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By Thomas Wheeler

In 1998, DreamWorks and Universal Pictures presented a concept that might arguably be described as "Toy Story with Attitude".

The story involved the creation of a new line of toys so sophisticated that they possessed a measure of artificial intelligence. Unfortunately, due to a mix-up, the computer chips that were installed in the toys were high-level military surplus that made the toys a lot more intelligent, and in some cases a lot more dangerous, than ever intended.

Called "Small Soldiers", the toys were broken down into two groups: the monstrous Gorgonites, who were actually rather peaceful creatures who only sought their home, the fabled Land of Gorgon, and the militaristic Commando Elite, who were out to destroy their programmed enemies, the Gorgonites.

Within the movie, a set of Small Soldiers made it to a small toy store earlier than the planned release date. The Commando Elite broke free of their packaging, and set out to destroy the Gorgonites. The Gorgonites, aided by a teenager named Alan Abernathy, eventually overcame the Commandos.

Although I didn't care for the Commandos being portrayed as so evil, I greatly enjoyed the movie and loved the concept. I was fortunate enough to visit Universal Studios in 1998, when they were promoting the movie -- and they were promoting the heck out of it. They had converted one of their soundstages for publicizing the movie, and had many of the figures and vehicles actually used in the movie on display (and if it hadn't been for the security guards and the massive glass cases...!). Costumed characters roamed the park, and clearly the Commandos especially were the hit of anyone's day, especially since they were allowed to speak and to frankly get away with a lot more than the average Disney costumed character. I had a great time.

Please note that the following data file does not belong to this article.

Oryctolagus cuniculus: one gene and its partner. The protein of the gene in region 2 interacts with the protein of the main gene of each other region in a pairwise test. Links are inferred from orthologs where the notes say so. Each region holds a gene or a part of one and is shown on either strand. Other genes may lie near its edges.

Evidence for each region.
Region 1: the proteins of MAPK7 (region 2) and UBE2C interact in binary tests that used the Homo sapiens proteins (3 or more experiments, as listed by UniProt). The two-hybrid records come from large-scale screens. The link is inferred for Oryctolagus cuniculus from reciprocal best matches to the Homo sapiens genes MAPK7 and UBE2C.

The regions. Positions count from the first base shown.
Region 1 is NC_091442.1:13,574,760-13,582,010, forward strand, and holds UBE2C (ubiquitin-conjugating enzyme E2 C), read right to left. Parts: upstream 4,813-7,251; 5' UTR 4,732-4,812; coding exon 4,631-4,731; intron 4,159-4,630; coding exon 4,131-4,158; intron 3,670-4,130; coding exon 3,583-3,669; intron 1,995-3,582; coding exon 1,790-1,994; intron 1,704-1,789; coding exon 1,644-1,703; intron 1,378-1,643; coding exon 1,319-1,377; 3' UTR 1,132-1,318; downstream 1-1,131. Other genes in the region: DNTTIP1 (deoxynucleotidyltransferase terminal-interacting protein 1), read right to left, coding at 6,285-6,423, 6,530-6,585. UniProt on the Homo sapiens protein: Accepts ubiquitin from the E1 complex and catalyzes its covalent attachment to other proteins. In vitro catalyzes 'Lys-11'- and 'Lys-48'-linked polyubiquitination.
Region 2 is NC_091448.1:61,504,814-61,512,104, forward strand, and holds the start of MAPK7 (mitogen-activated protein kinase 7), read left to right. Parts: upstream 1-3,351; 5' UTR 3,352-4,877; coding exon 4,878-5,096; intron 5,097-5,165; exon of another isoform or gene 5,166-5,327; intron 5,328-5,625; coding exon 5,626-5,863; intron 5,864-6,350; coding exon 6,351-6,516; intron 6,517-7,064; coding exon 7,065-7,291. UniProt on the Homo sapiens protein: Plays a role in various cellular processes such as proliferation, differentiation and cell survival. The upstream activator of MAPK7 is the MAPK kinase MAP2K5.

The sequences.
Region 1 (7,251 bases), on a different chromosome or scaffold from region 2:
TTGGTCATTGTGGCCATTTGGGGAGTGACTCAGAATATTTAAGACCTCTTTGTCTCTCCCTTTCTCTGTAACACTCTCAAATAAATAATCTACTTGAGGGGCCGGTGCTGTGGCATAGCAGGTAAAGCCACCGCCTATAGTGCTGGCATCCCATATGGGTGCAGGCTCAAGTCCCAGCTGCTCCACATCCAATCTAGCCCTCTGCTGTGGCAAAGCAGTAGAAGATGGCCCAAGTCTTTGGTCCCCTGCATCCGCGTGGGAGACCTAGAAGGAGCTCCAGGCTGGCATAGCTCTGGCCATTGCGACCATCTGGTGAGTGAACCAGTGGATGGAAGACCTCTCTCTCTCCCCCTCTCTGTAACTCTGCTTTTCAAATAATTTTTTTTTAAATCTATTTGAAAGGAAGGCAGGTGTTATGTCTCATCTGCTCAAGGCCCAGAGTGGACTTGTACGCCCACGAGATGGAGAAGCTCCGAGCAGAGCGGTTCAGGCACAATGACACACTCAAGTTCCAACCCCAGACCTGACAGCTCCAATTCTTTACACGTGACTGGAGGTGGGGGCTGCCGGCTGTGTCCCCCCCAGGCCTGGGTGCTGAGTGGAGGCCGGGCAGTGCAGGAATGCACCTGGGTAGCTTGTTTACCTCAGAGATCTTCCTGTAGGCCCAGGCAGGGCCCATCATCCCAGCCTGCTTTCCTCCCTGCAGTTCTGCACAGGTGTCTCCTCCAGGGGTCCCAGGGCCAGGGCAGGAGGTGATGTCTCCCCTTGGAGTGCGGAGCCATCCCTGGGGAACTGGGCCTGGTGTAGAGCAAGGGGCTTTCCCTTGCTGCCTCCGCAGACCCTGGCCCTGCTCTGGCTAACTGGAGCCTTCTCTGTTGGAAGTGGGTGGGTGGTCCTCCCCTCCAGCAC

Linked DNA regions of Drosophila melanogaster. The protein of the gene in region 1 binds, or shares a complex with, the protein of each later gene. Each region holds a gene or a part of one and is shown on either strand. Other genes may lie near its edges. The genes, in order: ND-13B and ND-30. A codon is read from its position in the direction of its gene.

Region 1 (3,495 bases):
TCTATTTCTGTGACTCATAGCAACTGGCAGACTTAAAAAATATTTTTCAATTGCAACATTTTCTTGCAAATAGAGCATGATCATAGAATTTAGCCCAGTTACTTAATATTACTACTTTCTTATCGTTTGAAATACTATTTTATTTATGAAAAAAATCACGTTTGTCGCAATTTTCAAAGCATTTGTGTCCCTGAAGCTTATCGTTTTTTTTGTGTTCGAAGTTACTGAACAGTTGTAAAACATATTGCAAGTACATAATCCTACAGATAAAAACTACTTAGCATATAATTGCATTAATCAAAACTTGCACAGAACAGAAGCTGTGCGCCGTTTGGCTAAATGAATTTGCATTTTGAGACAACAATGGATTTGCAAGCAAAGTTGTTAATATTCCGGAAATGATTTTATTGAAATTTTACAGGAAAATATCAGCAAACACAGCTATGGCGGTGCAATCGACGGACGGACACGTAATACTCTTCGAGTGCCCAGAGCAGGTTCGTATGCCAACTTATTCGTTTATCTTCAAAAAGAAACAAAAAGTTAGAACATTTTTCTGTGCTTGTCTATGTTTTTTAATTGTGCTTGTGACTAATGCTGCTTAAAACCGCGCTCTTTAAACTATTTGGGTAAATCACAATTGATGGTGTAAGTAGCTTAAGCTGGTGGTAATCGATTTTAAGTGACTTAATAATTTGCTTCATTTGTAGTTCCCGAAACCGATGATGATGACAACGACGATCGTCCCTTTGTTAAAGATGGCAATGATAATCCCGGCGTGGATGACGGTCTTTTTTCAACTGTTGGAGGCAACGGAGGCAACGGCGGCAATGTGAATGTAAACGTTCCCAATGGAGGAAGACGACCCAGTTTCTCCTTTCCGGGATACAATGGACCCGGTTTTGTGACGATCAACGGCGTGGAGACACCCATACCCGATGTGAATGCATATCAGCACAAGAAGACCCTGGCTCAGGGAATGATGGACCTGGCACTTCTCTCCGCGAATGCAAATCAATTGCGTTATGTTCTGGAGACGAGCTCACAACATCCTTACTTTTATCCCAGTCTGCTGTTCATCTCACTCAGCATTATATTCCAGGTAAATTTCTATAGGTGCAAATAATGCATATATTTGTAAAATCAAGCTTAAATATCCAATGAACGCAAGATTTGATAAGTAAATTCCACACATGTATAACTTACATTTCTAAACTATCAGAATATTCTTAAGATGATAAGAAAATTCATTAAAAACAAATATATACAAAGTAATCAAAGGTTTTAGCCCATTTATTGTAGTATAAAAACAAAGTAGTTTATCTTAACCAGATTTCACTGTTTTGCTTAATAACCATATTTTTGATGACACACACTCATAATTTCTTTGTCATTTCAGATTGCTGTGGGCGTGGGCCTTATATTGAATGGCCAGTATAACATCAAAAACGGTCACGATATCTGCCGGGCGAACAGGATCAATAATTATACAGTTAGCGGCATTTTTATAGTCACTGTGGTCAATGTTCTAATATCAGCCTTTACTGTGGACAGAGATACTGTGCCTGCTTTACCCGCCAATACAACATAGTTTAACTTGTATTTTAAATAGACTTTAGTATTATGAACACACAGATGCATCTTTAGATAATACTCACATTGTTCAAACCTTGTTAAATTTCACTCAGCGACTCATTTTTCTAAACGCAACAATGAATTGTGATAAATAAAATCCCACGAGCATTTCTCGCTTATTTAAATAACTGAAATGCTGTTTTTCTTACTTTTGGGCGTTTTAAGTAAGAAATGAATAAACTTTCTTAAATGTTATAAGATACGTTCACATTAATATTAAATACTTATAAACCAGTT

Alas, for some reason, the concept overall didn't fare especially well. The movie did moderate business, but was not arguably a blockbuster. Some said that the PG-13 rating and the level of violence scared some families away. The movie performed well enough in its initial Cable release on HBO for that network to consider producing a series, but it never came to pass. Reportedly Steven Spielberg, who had a hand in the movie, said that if he ever did a sequel, the Commandos wouldn't be as nasty. Although that sequel has never happened, I think Spielberg has a point, since the Commandos proved to be immensely more popular than the Gorgonites.

Now we come to the toy line. Hasbro had the license, and although they turned out a decent series of six-inch figures, they made one classic, if understandable, mistake. Toy marketing logic says that villains do not sell as well as heroes. The villains of Small Soldiers were the Commandos. As such, they were short-packed compared to the Gorgonites. But, in this case, it backfired, since the Commandos were much cooler than the Gorgonites. The result was Gorgonites gathering dust on the shelves, while Commandos could scarcely be found.

Ultimately, not even all the Commandos would be made. Kip Killigan, the fourth Commando toy, would be released only on a very limited basis as part of a second series of Small Soldiers toys that barely made it out, while Butch Meathook and Link Static would never see the light of day. Compare that to the fact that one character thrown in with the Gorgonite toys, named Flatchoo, wasn't even a Gorgonite, but was from a previous toy line called the Belch Brigade, and he barely had a cameo in the movie!